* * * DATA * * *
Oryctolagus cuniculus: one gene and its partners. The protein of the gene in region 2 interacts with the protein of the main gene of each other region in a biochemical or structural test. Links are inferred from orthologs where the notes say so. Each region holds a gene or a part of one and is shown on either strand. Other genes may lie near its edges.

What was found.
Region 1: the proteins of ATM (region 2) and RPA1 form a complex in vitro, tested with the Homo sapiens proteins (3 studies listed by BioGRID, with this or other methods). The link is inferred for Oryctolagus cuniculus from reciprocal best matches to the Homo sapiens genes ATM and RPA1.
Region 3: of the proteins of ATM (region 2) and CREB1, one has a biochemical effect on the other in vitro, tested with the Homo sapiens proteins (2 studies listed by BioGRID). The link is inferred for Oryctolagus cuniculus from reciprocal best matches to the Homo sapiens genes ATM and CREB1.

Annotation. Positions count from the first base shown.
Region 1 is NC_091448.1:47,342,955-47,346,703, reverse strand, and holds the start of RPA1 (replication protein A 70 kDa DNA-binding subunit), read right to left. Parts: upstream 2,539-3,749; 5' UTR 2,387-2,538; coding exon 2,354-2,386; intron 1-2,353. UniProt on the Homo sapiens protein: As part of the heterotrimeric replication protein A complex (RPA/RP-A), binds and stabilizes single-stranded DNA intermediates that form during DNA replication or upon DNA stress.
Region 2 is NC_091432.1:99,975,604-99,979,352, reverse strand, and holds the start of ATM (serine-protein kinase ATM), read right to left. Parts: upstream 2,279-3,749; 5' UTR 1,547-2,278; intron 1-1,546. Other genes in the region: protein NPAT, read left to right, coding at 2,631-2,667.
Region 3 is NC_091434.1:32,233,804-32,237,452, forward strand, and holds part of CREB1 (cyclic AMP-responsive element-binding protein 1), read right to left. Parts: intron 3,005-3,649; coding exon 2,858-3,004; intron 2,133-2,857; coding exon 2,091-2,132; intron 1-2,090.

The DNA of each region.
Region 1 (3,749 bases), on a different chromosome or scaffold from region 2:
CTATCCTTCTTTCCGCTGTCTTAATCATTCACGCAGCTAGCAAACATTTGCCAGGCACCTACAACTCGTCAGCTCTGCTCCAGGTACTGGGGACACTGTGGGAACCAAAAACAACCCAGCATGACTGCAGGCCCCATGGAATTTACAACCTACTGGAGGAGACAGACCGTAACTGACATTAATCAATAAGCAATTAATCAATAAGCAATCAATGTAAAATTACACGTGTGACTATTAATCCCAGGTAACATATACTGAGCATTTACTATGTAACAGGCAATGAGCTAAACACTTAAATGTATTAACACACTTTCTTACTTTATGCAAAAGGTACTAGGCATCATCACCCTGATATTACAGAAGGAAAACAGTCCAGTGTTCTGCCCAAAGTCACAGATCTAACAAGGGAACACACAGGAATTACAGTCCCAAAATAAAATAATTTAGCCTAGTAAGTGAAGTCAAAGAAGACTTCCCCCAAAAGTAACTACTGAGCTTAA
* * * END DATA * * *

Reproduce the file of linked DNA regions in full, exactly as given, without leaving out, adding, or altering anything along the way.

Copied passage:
Oryctolagus cuniculus: one gene and its partners. The protein of the gene in region 2 interacts with the protein of the main gene of each other region in a biochemical or structural test. Links are inferred from orthologs where the notes say so. Each region holds a gene or a part of one and is shown on either strand. Other genes may lie near its edges.

What was found.
Region 1: the proteins of ATM (region 2) and RPA1 form a complex in vitro, tested with the Homo sapiens proteins (3 studies listed by BioGRID, with this or other methods). The link is inferred for Oryctolagus cuniculus from reciprocal best matches to the Homo sapiens genes ATM and RPA1.
Region 3: of the proteins of ATM (region 2) and CREB1, one has a biochemical effect on the other in vitro, tested with the Homo sapiens proteins (2 studies listed by BioGRID). The link is inferred for Oryctolagus cuniculus from reciprocal best matches to the Homo sapiens genes ATM and CREB1.

Annotation. Positions count from the first base shown.
Region 1 is NC_091448.1:47,342,955-47,346,703, reverse strand, and holds the start of RPA1 (replication protein A 70 kDa DNA-binding subunit), read right to left. Parts: upstream 2,539-3,749; 5' UTR 2,387-2,538; coding exon 2,354-2,386; intron 1-2,353. UniProt on the Homo sapiens protein: As part of the heterotrimeric replication protein A complex (RPA/RP-A), binds and stabilizes single-stranded DNA intermediates that form during DNA replication or upon DNA stress.
Region 2 is NC_091432.1:99,975,604-99,979,352, reverse strand, and holds the start of ATM (serine-protein kinase ATM), read right to left. Parts: upstream 2,279-3,749; 5' UTR 1,547-2,278; intron 1-1,546. Other genes in the region: protein NPAT, read left to right, coding at 2,631-2,667.
Region 3 is NC_091434.1:32,233,804-32,237,452, forward strand, and holds part of CREB1 (cyclic AMP-responsive element-binding protein 1), read right to left. Parts: intron 3,005-3,649; coding exon 2,858-3,004; intron 2,133-2,857; coding exon 2,091-2,132; intron 1-2,090.

The DNA of each region.
Region 1 (3,749 bases), on a different chromosome or scaffold from region 2:
CTATCCTTCTTTCCGCTGTCTTAATCATTCACGCAGCTAGCAAACATTTGCCAGGCACCTACAACTCGTCAGCTCTGCTCCAGGTACTGGGGACACTGTGGGAACCAAAAACAACCCAGCATGACTGCAGGCCCCATGGAATTTACAACCTACTGGAGGAGACAGACCGTAACTGACATTAATCAATAAGCAATTAATCAATAAGCAATCAATGTAAAATTACACGTGTGACTATTAATCCCAGGTAACATATACTGAGCATTTACTATGTAACAGGCAATGAGCTAAACACTTAAATGTATTAACACACTTTCTTACTTTATGCAAAAGGTACTAGGCATCATCACCCTGATATTACAGAAGGAAAACAGTCCAGTGTTCTGCCCAAAGTCACAGATCTAACAAGGGAACACACAGGAATTACAGTCCCAAAATAAAATAATTTAGCCTAGTAAGTGAAGTCAAAGAAGACTTCCCCCAAAAGTAACTACTGAGCTTAA